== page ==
"Withdrawal is the word that is used in Europe," she said.

In December 2004 Britain's drug regulatory agency issued a report that warned that all SRIs "may be associated with withdrawal" and noted that Paxil and Effexor "seem to be associated with a greater frequency of withdrawal reactions."

But drug companies insist antidepressants can't cause withdrawal because they are not technically addictive. Even so, many patients who have gone through the experience say it feels like withdrawal to them. Some can't work, drive, socialize or do other everyday things for weeks.

"You just feel awful," said a New York children's entertainer, who asked not to be named for professional reasons. He has taken a small dose of Effexor for eight years rather than suffer through the withdrawal experience. But he said the inconvenience is worth it for the benefits the drug provided him when he needed it.

Taking SRIs indefinitely is not an attractive option for many patients because it means putting up with unpleasant side-effects such as weight gain and sexual dysfunction. For women who want to have children it's an especially risky choice; researchers have documented withdrawal in newborns whose mothers were taking antidepressants, and some SRIs have been linked to birth defects.

Having to keep taking Paxil makes O'Brien angry because she feels at the mercy of GlaxoSmithKline, the company that makes it.

Though a GSK spokesperson said the symptoms associated with discontinuing Paxil are generally mild and manageable, in O'Brien's eyes the company is profiting by having hooked her on one of its drugs.

"If they ever did quit making Paxil, I'd be in so much trouble," O'Brien said. "What really makes me mad is if I can't get off it, why am I paying them? They should be paying me

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Region's biggest substance problem is legal drugs

Postby palmspringsbum » Sun Aug 13, 2006 3:31 pm

The Kingsport Times-News wrote:
Region's biggest substance problem is legal drugs used illegally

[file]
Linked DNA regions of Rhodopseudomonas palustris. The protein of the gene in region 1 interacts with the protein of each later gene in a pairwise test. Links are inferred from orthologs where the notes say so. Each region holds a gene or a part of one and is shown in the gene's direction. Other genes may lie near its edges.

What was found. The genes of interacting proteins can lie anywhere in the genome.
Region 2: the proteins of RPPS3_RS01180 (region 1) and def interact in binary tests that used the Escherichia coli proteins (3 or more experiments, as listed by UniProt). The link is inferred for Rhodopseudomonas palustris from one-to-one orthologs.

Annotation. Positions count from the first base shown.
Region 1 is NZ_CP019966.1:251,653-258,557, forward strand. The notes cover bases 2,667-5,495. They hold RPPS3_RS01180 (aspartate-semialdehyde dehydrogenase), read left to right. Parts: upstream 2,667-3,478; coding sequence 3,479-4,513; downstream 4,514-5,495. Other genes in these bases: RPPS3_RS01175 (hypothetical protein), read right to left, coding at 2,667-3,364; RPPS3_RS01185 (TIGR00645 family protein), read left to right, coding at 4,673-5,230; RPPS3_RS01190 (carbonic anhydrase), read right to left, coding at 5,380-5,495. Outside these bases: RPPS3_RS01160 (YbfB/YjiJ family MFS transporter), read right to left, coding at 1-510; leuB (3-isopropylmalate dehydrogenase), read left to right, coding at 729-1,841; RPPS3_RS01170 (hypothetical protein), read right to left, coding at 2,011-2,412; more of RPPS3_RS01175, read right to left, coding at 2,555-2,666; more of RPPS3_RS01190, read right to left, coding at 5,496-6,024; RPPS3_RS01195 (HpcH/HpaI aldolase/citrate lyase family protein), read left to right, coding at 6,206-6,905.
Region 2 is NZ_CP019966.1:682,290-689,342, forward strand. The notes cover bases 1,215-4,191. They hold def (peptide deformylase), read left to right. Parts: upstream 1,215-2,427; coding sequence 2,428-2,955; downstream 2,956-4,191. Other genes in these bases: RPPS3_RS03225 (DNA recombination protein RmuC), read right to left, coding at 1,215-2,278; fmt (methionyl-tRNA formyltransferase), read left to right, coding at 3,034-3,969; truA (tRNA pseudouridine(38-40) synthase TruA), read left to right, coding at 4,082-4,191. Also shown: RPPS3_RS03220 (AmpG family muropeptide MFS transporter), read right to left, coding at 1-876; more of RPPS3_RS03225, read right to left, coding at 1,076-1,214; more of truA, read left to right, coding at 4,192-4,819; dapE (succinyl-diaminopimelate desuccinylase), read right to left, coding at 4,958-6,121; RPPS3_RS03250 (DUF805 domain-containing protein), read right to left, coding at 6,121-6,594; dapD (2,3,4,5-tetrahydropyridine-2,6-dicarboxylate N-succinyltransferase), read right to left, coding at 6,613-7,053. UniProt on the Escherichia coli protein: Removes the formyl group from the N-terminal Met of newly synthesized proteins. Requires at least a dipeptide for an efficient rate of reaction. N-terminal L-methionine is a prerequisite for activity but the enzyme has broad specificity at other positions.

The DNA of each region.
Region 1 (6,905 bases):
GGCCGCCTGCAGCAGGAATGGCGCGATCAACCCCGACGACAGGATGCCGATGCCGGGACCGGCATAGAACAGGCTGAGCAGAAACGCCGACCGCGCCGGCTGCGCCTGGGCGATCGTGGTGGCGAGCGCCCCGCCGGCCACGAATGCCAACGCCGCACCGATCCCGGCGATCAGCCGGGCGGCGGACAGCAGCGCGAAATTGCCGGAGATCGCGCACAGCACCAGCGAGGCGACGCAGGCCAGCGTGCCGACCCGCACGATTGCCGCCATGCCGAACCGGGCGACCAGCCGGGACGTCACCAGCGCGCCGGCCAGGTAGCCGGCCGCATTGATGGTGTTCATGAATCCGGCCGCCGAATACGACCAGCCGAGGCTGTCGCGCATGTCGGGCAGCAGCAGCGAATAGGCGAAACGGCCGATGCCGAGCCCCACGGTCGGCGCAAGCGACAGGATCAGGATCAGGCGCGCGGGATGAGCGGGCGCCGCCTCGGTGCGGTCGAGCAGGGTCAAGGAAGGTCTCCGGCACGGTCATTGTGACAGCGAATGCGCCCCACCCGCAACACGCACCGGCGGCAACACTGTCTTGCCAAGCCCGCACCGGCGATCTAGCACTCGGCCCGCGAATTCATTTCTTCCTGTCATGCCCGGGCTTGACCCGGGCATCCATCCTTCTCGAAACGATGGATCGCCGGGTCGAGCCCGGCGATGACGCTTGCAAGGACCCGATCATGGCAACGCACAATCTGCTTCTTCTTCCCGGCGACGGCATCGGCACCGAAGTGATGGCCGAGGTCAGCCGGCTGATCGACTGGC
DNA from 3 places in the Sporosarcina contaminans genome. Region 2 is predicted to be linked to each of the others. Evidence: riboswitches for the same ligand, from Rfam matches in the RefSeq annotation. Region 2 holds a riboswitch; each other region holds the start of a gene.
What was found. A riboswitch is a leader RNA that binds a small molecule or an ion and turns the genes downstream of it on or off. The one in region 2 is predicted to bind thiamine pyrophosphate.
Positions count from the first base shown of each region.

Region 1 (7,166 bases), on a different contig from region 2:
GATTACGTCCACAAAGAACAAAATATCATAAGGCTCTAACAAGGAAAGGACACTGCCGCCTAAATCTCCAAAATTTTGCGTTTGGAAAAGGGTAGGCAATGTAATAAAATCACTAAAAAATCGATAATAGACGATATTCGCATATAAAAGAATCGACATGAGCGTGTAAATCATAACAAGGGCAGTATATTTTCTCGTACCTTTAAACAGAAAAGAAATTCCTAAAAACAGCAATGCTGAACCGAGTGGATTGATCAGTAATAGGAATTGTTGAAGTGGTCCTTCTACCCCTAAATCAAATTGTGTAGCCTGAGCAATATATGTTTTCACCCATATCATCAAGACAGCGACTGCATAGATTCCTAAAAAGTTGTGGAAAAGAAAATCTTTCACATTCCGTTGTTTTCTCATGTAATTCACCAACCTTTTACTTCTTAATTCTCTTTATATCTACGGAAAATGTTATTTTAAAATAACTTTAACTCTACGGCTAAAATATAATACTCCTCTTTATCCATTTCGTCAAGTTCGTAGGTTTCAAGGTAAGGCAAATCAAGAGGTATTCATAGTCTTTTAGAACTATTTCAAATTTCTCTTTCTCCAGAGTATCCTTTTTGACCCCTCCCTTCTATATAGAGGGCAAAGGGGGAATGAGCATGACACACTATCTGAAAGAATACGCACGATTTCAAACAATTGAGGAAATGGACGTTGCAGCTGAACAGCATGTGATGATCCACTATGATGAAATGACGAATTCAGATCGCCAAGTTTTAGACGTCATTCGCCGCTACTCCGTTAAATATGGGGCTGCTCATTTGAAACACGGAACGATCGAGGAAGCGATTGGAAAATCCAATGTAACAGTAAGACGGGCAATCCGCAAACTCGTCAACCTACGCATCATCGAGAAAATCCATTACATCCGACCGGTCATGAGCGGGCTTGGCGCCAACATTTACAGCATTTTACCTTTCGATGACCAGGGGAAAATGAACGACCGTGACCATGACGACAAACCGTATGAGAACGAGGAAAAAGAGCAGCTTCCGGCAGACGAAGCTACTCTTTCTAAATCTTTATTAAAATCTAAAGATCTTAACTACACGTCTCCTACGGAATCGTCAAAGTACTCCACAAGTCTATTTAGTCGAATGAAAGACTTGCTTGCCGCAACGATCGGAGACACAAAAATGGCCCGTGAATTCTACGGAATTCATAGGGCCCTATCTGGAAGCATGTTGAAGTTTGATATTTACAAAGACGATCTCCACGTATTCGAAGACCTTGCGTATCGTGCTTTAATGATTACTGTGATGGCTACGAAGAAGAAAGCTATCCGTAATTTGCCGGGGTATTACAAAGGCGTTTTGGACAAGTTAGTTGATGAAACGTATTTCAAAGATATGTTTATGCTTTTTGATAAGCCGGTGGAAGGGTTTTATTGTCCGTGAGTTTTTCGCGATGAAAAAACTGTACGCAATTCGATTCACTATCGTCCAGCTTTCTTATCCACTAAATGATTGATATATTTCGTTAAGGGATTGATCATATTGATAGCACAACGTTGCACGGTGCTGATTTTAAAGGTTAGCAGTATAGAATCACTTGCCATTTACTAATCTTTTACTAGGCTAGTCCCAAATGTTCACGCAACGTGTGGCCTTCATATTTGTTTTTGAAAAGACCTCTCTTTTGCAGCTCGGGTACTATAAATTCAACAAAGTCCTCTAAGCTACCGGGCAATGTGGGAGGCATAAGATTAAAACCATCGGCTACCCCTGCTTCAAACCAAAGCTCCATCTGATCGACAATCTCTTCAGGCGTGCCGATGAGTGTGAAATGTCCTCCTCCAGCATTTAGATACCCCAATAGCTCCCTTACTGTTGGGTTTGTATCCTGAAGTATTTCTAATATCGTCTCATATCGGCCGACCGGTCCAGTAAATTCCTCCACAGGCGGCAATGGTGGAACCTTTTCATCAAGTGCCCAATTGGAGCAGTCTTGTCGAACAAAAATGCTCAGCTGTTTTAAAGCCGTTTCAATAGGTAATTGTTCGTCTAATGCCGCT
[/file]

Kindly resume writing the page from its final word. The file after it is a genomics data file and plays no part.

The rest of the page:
Published 08/13/2006
The Kingsport Times-News

Over the years, the drug trade in Sullivan County has changed.

There's been an influx at various times of marijuana, LSD, heroin, powder cocaine, crack cocaine and methamphetamine, just to name a few.

And in the last decade, drug officers have broken up more than one major drug ring including all kinds of illegal narcotics.

Those drugs are still around, but one that many people might not think of has a legal and legitimate use.

"Our biggest problem from a standpoint of the number of people involved (in drugs) is not crack cocaine," said District Attorney General Greeley Wells.

The most abused drug? Prescription pain medication.

"It's more abused than anything else, and because they're in the medicine cabinet, kids can get them," Wells said. "Most kids caught with drugs have gotten them from their parents' medicine cabinet."

But it's not just abuse of legitimately obtained prescription drugs. Another real problem is forged prescriptions.

"We probably prosecute 75 to 100 cases a year for prescription drug fraud," Wells said.

Pain medications are very addictive, Wells said, so when someone has a legitimate need for them, they can get hooked.

"Most of these drugs have a real use, and most were developed for people with great pain," he said.

Kingsport Police Chief Mark Addington tells the story of a conversation he overheard at a ball game.

Addington said he heard two women talking about an ankle sprain one had, and he expected to hear that she doctored it by taking an over-the-counter pain reliever and applying ice to the injury.

Instead, she relayed that she went to the doctor and got a prescription for Lortab.

"The soccer mom takes Lortab and keeps going. The pain medication is a bigger problem than people realize, it's almost overwhelming," he said.

Such medicines can also be an entry point for using heavier drugs, Wells said.

"Drug problems are widespread in society. People would be surprised at how the drug problem stretches across all demographics."

Addington said he's seen cases involving people who have standing in the community.

"I know of three cases in the past year where college-educated, professional people in the medical industry are diverting prescription medication for their own use," he said.

Addington also told the Times-News that more people in Northeast Tennessee use prescription medications than any other part of the state.

"People out here on pain pills, I swear it's becoming an epidemic. They quit work because they're hooked on painkillers."

Wells said even with the number of active prescription drug fraud cases in Sullivan County, drug officers still have to deal with the marijuana and cocaine trade.